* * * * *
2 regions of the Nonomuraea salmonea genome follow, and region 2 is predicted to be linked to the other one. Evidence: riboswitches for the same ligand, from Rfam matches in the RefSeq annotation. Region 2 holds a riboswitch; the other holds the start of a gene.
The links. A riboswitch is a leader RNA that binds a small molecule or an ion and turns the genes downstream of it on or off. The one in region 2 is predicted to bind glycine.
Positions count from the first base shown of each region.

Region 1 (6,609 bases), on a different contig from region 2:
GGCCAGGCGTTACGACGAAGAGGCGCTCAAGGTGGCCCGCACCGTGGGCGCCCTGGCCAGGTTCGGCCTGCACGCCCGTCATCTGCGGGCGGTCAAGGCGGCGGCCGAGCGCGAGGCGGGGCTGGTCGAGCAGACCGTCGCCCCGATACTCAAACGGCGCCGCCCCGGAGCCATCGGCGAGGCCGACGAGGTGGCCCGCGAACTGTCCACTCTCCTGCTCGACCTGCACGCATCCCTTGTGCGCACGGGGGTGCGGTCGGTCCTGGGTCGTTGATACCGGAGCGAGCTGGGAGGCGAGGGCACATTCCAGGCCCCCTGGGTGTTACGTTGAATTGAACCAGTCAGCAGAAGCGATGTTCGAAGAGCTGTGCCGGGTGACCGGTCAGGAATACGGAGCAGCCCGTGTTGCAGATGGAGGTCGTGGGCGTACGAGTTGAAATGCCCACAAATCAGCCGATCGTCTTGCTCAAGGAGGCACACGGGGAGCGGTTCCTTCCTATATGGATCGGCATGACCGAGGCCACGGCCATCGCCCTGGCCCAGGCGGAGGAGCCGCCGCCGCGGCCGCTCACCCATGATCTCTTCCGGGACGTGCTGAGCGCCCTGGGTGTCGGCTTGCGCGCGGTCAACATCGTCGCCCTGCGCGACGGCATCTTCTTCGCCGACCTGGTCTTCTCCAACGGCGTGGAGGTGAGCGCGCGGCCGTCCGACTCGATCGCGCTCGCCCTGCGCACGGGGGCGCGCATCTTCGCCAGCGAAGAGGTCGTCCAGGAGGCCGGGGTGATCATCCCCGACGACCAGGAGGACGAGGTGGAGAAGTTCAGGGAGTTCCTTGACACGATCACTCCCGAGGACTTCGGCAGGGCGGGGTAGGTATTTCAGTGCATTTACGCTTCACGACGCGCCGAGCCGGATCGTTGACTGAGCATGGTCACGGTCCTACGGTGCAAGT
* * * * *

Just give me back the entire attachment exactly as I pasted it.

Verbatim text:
2 regions of the Nonomuraea salmonea genome follow, and region 2 is predicted to be linked to the other one. Evidence: riboswitches for the same ligand, from Rfam matches in the RefSeq annotation. Region 2 holds a riboswitch; the other holds the start of a gene.
The links. A riboswitch is a leader RNA that binds a small molecule or an ion and turns the genes downstream of it on or off. The one in region 2 is predicted to bind glycine.
Positions count from the first base shown of each region.

Region 1 (6,609 bases), on a different contig from region 2:
GGCCAGGCGTTACGACGAAGAGGCGCTCAAGGTGGCCCGCACCGTGGGCGCCCTGGCCAGGTTCGGCCTGCACGCCCGTCATCTGCGGGCGGTCAAGGCGGCGGCCGAGCGCGAGGCGGGGCTGGTCGAGCAGACCGTCGCCCCGATACTCAAACGGCGCCGCCCCGGAGCCATCGGCGAGGCCGACGAGGTGGCCCGCGAACTGTCCACTCTCCTGCTCGACCTGCACGCATCCCTTGTGCGCACGGGGGTGCGGTCGGTCCTGGGTCGTTGATACCGGAGCGAGCTGGGAGGCGAGGGCACATTCCAGGCCCCCTGGGTGTTACGTTGAATTGAACCAGTCAGCAGAAGCGATGTTCGAAGAGCTGTGCCGGGTGACCGGTCAGGAATACGGAGCAGCCCGTGTTGCAGATGGAGGTCGTGGGCGTACGAGTTGAAATGCCCACAAATCAGCCGATCGTCTTGCTCAAGGAGGCACACGGGGAGCGGTTCCTTCCTATATGGATCGGCATGACCGAGGCCACGGCCATCGCCCTGGCCCAGGCGGAGGAGCCGCCGCCGCGGCCGCTCACCCATGATCTCTTCCGGGACGTGCTGAGCGCCCTGGGTGTCGGCTTGCGCGCGGTCAACATCGTCGCCCTGCGCGACGGCATCTTCTTCGCCGACCTGGTCTTCTCCAACGGCGTGGAGGTGAGCGCGCGGCCGTCCGACTCGATCGCGCTCGCCCTGCGCACGGGGGCGCGCATCTTCGCCAGCGAAGAGGTCGTCCAGGAGGCCGGGGTGATCATCCCCGACGACCAGGAGGACGAGGTGGAGAAGTTCAGGGAGTTCCTTGACACGATCACTCCCGAGGACTTCGGCAGGGCGGGGTAGGTATTTCAGTGCATTTACGCTTCACGACGCGCCGAGCCGGATCGTTGACTGAGCATGGTCACGGTCCTACGGTGCAAGT